James K. Feathers

Person Profile

Personal Information
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James K.
Research Associate Professor
Contact Information
Office Building: 
Office Phone: 
206 685-1659
Academic Information
Research Summary: 
I am principally involved in the application of luminescence dating to address chronological problems in archaeology. The laboratory's current projects include 1) dating and assessing stratigraphic integrity at paleoindian sites in North and South America; 2) dating rock structures such as tipi rings and drive lines; 3) dating earthen structures such as canals, mounds and adobe buildings; and 4) building ceramic chronologies. Methodologically, the laboratory specializes in single-grain dating of quartz and feldspar, particularly in the ability to identify post-depositional mixing and partial bleaching. To a lesser degree, the laboratory is studying application of pulsed lumniescence. The laboratory runs a dating service for outside clients, providing dates for sediments, ceramics, lithics and fire-modified rocks. Please contact me by email or check the laboratory web site (hhtp://depts.washington.edu/lumlab/) for further information. I am also interested in prehistoric ceramic technology, although I am not involved in active research in this area at present.
<p>I teach two classes, offered irregularly: 1. Dating methods in archaeology 2. Analysis of prehistoric ceramics</p>
<p>Luminescence dating, chronometry, prehistoric ceramic technology; Southeast U.S</p>
Selected Publications
<p>Araujo, A., Strauss, A., Feathers, J., Paisani, J., and Schrage, T., 2013, Paleoindian open-air sites in tropical settings: a case study in formation processes, dating methods and paleoenvironmental models. Geoarchaeology 28:195-220.</p>
<p>Bueno, L., Feathers, J., and De Blasis, P. (2013). The formation process of a paleoindian open-air site in Central Brazil: integrating lithic analysis, radiocarbon and luminescence dating. Journal of Archaeological Science 40:190-203</p>
<p>Feathers, J. K., (2012). Luminescence dating of anthropogenic rock structures in the northern Rockies and adjacent High Plains, North America: a progress report. Quaternary Geochronology 10:399-405.</p>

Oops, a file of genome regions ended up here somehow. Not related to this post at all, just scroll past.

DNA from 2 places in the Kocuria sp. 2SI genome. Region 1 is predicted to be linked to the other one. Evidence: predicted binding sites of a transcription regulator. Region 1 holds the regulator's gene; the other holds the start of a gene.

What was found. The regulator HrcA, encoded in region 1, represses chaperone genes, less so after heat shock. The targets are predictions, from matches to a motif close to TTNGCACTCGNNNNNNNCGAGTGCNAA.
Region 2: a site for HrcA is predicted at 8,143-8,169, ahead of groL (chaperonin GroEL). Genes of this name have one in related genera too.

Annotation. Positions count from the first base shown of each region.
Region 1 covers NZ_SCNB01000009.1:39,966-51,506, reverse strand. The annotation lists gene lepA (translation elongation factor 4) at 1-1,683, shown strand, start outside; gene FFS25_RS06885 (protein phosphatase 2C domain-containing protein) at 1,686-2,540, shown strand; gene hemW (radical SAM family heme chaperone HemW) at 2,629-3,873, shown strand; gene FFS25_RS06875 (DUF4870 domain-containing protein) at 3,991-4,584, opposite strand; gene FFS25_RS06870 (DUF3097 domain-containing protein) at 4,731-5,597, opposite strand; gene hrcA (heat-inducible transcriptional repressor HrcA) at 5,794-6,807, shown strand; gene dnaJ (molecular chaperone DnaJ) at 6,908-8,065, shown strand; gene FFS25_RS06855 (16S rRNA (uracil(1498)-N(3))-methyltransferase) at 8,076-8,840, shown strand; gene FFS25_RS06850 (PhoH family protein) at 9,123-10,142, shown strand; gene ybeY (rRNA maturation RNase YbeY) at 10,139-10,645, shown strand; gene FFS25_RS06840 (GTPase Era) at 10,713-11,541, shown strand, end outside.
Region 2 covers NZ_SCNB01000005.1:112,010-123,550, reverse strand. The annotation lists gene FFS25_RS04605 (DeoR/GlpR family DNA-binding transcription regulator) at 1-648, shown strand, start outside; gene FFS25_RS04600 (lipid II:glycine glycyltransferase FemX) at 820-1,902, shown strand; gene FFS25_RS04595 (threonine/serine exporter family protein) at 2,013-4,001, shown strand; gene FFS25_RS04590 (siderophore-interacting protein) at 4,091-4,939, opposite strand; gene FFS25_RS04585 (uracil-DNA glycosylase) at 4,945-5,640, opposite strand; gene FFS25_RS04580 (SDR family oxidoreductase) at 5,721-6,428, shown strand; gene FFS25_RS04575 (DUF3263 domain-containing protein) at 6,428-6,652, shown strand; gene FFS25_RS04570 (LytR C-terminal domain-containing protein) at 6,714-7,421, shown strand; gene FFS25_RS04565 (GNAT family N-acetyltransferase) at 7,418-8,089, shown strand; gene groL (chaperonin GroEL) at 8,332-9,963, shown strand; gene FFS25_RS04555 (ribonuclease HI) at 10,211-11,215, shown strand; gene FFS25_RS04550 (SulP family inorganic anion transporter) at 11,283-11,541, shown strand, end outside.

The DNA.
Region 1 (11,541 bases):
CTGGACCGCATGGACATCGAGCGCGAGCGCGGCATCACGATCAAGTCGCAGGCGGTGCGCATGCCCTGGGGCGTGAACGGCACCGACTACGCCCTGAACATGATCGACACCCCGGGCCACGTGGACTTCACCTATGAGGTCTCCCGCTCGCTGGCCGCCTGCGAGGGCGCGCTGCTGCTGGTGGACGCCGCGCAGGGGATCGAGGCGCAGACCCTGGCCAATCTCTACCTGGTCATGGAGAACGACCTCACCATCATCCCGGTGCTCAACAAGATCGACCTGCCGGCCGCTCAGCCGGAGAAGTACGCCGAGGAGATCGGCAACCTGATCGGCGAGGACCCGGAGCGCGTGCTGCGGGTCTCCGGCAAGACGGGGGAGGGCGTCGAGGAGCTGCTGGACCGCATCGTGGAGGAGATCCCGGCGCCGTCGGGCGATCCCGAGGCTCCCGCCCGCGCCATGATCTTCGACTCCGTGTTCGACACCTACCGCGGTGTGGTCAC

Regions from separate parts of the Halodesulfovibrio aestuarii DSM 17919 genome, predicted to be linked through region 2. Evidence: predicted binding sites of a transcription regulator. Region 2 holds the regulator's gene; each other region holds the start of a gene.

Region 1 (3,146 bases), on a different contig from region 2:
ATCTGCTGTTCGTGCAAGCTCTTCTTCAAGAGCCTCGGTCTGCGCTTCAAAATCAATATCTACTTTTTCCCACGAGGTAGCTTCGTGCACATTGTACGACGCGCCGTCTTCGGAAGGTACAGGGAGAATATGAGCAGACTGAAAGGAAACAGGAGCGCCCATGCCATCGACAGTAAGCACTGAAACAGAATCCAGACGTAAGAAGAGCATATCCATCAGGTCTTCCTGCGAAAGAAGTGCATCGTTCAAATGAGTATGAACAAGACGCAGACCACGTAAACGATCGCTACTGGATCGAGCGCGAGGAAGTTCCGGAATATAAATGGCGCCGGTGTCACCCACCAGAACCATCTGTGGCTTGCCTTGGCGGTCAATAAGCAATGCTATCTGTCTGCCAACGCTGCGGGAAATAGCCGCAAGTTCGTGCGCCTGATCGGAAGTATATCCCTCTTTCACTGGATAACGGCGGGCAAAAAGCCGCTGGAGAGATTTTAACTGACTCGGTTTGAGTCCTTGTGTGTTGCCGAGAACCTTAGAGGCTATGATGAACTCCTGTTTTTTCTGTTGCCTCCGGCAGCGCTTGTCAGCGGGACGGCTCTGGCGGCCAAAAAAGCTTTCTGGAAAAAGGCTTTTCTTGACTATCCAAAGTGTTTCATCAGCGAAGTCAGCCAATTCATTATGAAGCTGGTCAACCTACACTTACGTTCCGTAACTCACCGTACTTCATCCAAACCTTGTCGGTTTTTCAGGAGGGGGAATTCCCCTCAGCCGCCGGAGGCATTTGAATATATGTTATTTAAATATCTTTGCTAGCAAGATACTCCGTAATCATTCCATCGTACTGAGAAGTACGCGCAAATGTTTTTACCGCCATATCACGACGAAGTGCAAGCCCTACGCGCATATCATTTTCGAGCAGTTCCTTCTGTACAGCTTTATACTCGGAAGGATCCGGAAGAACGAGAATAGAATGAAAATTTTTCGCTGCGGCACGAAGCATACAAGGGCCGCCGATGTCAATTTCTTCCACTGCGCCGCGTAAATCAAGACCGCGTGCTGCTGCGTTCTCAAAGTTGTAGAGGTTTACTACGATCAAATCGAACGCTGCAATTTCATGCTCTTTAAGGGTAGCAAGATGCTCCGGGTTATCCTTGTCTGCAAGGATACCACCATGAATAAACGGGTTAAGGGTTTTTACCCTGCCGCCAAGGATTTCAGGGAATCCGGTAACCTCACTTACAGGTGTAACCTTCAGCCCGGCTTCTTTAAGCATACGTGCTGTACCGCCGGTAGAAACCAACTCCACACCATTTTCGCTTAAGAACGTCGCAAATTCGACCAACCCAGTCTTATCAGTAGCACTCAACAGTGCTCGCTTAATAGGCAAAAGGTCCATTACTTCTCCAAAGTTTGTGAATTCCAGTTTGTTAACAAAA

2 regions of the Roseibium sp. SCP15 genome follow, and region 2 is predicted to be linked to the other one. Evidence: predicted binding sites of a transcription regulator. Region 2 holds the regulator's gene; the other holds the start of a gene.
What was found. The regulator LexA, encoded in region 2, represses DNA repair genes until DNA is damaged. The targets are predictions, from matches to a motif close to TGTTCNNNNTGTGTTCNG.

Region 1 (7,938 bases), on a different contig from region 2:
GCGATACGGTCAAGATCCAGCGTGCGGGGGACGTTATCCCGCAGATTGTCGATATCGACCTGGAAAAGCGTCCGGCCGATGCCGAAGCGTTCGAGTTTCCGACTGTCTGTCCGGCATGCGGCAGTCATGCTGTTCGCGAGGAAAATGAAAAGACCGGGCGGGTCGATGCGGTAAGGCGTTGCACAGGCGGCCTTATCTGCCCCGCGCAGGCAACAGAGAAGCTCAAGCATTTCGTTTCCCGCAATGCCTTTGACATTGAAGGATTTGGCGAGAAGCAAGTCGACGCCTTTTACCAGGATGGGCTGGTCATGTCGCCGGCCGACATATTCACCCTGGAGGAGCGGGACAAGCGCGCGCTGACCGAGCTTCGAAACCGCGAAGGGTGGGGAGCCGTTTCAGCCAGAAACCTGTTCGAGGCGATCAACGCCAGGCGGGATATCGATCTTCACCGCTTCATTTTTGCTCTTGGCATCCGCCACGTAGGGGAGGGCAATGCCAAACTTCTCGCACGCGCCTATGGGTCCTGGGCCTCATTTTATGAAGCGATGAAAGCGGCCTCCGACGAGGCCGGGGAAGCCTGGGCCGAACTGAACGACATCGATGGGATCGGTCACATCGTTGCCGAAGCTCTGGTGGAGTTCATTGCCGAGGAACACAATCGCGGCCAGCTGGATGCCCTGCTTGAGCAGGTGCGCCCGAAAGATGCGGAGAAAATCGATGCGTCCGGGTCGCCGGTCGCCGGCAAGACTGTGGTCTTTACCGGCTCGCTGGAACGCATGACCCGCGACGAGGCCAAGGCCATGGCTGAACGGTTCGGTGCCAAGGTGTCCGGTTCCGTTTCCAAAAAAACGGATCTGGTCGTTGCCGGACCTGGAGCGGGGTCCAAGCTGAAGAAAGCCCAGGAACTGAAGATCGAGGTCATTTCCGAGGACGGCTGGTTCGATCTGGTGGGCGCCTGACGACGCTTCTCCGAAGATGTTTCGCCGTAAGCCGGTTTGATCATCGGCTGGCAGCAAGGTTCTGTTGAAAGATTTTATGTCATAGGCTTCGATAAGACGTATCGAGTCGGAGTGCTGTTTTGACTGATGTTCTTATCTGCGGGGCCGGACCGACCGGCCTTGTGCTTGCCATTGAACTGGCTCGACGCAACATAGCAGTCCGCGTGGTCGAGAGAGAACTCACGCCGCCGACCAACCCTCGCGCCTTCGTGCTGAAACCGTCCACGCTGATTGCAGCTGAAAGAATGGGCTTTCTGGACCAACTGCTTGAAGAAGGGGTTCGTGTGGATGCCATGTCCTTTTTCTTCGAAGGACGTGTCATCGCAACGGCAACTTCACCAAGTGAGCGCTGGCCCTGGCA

<p>Feathers, J. K., Casson, M. A., Henck, A., and Chithambo, M. L., 2012, Application of pulsed OSL to fine-grained samples, Radiation Measurements 47:201-209.</p>
<p>Munyikwa, K., Feathers, J. K., Rittenour, T., and Shrimpton, H. K., 2011, Constraining the chronology of the Late Wisconsinan retreat of the Laurentide Ice Sheet from western Canada using luminescence ages of postglacial aeolian dune sequences. Quaternary Geochronology 6:407-422.</p>
<p>Feathers, J. K., Pil&oacute;, L., Arroyo-Kalin, M., Kipnes, R., and Coblenz, D., 2010, How old is Luzia? Luminescence dating and stratigraphic integrity at Lapa Vermelha, Lagoa Santa, Brazil. Geoarchaeology 25:395-436.</p>
<p>Feathers, J. K., 2009, Problems of ceramic chronology in the Southeast: Does shell-tempered pottery appear earlier than we think? American Antiquity 74:113-142.</p>
<p>Feathers, J. K., Johnson, J., and Kembel, S., 2008, Luminescence Dating of Monumental Architecture at Chav&iacute;n da Huant&aacute;r, Peru. Journal of Archaeological Method and Theory 15:266-296.</p>
<p>Feathers, J. K., 2006, Explaining shell-tempered pottery in prehistoric Eastern North America. Journal of Archaeological Method and Theory 13:89-133.</p>
<p>Feathers, J. K., Rhodes, E., Huot, S., and McAvoy, J., 2006, Luminescence dating of sand deposits related to late Pleistocene human occupation at the Cactus Hill site, Virginia, USA, Quaternary Geochronology 1:167-187.</p>